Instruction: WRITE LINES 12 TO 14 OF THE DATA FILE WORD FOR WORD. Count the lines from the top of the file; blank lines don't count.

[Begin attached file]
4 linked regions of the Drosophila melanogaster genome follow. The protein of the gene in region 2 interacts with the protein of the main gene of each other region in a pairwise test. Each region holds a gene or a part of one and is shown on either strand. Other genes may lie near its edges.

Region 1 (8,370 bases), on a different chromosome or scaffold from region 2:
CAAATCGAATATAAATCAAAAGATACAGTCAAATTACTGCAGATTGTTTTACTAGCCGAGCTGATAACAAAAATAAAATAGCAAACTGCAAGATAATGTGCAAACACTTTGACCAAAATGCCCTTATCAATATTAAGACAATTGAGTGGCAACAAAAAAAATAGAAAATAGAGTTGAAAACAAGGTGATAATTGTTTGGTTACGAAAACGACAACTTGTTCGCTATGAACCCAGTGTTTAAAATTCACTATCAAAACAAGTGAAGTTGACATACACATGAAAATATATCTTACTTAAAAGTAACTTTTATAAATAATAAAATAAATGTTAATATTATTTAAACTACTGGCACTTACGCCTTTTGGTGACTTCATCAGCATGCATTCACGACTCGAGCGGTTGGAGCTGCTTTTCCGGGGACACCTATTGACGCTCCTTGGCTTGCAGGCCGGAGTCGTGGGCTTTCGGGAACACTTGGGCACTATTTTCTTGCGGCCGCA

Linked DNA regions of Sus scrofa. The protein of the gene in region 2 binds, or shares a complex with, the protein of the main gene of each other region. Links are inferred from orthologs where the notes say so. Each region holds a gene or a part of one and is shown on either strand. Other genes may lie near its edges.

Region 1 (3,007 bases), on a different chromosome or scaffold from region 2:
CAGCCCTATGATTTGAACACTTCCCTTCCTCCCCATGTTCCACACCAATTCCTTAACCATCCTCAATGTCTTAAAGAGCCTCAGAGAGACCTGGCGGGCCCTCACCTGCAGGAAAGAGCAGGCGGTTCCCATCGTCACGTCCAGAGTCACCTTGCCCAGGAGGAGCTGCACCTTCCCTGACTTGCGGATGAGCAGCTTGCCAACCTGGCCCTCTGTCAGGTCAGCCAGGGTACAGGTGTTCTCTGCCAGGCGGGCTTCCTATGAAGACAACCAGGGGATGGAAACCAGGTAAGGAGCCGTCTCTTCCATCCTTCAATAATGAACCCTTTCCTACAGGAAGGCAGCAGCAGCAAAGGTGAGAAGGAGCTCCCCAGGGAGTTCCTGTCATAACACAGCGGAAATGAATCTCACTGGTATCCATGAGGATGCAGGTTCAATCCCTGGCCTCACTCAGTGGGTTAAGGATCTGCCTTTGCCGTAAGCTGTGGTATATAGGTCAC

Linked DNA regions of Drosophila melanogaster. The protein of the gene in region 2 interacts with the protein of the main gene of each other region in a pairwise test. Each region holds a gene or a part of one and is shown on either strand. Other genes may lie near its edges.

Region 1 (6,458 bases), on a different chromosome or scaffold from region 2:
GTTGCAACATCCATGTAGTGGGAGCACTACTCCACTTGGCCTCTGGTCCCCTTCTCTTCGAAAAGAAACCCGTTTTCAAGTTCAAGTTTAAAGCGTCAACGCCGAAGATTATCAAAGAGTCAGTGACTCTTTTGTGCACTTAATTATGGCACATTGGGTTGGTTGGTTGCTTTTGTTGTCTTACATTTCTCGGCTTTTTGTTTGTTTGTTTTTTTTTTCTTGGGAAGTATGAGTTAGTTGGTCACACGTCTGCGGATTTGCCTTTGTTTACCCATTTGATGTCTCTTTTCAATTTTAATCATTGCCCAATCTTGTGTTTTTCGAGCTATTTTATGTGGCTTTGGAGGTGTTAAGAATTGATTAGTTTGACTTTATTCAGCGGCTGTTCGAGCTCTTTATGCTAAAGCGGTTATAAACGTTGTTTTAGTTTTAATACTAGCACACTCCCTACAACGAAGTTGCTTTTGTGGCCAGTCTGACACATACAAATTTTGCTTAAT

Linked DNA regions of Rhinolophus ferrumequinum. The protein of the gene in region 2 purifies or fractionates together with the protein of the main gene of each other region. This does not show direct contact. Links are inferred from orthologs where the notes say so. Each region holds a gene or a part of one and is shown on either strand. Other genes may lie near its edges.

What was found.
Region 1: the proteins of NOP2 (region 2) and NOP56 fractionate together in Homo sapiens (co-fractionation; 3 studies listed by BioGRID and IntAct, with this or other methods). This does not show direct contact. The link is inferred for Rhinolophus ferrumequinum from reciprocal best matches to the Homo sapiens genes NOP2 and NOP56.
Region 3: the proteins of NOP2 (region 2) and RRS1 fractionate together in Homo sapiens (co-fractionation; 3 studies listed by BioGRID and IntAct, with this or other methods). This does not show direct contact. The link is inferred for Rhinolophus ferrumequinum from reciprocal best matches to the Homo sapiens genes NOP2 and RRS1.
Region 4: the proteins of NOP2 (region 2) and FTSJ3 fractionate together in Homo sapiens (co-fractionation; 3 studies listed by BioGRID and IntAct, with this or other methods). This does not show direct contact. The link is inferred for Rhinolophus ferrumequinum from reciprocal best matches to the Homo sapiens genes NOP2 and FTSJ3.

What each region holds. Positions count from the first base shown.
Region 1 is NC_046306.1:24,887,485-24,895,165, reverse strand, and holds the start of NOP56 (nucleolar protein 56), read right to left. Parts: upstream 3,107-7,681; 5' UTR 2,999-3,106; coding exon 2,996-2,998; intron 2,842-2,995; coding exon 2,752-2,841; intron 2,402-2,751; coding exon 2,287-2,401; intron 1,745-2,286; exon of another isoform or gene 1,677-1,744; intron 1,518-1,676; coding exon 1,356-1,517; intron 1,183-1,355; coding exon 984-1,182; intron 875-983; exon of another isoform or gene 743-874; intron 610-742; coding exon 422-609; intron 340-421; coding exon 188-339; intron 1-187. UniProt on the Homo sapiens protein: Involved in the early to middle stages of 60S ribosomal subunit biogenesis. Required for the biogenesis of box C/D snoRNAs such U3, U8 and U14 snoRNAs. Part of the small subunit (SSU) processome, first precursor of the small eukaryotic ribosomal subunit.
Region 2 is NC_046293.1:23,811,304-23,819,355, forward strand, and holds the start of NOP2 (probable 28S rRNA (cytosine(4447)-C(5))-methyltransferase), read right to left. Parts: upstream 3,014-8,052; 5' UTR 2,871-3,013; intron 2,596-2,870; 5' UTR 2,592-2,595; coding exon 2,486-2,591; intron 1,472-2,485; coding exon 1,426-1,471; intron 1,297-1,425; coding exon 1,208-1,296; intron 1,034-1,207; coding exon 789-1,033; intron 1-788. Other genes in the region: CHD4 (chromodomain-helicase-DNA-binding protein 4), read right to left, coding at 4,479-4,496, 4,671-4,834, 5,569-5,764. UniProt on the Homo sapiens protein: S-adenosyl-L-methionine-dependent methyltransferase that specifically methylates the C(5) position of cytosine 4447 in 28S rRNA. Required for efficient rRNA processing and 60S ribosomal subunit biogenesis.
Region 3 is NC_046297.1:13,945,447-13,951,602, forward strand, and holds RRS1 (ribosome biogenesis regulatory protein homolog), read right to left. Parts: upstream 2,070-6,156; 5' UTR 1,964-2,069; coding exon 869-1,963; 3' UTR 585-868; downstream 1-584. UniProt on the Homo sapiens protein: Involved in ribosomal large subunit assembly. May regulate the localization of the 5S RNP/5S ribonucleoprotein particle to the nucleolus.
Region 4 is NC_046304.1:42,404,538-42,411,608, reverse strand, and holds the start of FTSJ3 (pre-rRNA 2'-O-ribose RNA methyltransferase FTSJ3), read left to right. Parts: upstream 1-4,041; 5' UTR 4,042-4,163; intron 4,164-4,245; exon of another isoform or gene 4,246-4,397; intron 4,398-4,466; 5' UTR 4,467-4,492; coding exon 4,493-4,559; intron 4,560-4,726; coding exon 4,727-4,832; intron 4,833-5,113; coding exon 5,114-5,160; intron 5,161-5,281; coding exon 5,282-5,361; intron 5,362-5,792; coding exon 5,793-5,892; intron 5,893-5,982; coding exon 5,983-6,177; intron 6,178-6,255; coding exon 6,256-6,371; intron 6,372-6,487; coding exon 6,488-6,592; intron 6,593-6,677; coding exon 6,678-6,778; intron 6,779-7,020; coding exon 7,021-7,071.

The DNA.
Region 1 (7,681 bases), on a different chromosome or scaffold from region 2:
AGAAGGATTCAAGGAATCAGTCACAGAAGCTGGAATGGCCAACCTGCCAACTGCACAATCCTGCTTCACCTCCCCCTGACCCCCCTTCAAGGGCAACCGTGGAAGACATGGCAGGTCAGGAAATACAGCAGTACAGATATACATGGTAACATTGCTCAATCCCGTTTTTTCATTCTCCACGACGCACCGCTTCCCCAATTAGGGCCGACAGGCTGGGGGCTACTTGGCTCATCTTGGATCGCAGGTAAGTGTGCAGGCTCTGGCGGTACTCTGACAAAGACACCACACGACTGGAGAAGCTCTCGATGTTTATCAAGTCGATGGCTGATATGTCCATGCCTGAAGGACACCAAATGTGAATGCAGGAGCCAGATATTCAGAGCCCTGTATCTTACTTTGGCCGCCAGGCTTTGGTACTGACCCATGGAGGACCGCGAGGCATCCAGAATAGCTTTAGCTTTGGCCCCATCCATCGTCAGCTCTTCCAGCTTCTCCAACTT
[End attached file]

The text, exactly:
Region 1: the proteins of NOP2 (region 2) and NOP56 fractionate together in Homo sapiens (co-fractionation; 3 studies listed by BioGRID and IntAct, with this or other methods). This does not show direct contact. The link is inferred for Rhinolophus ferrumequinum from reciprocal best matches to the Homo sapiens genes NOP2 and NOP56.
Region 3: the proteins of NOP2 (region 2) and RRS1 fractionate together in Homo sapiens (co-fractionation; 3 studies listed by BioGRID and IntAct, with this or other methods). This does not show direct contact. The link is inferred for Rhinolophus ferrumequinum from reciprocal best matches to the Homo sapiens genes NOP2 and RRS1.
Region 4: the proteins of NOP2 (region 2) and FTSJ3 fractionate together in Homo sapiens (co-fractionation; 3 studies listed by BioGRID and IntAct, with this or other methods). This does not show direct contact. The link is inferred for Rhinolophus ferrumequinum from reciprocal best matches to the Homo sapiens genes NOP2 and FTSJ3.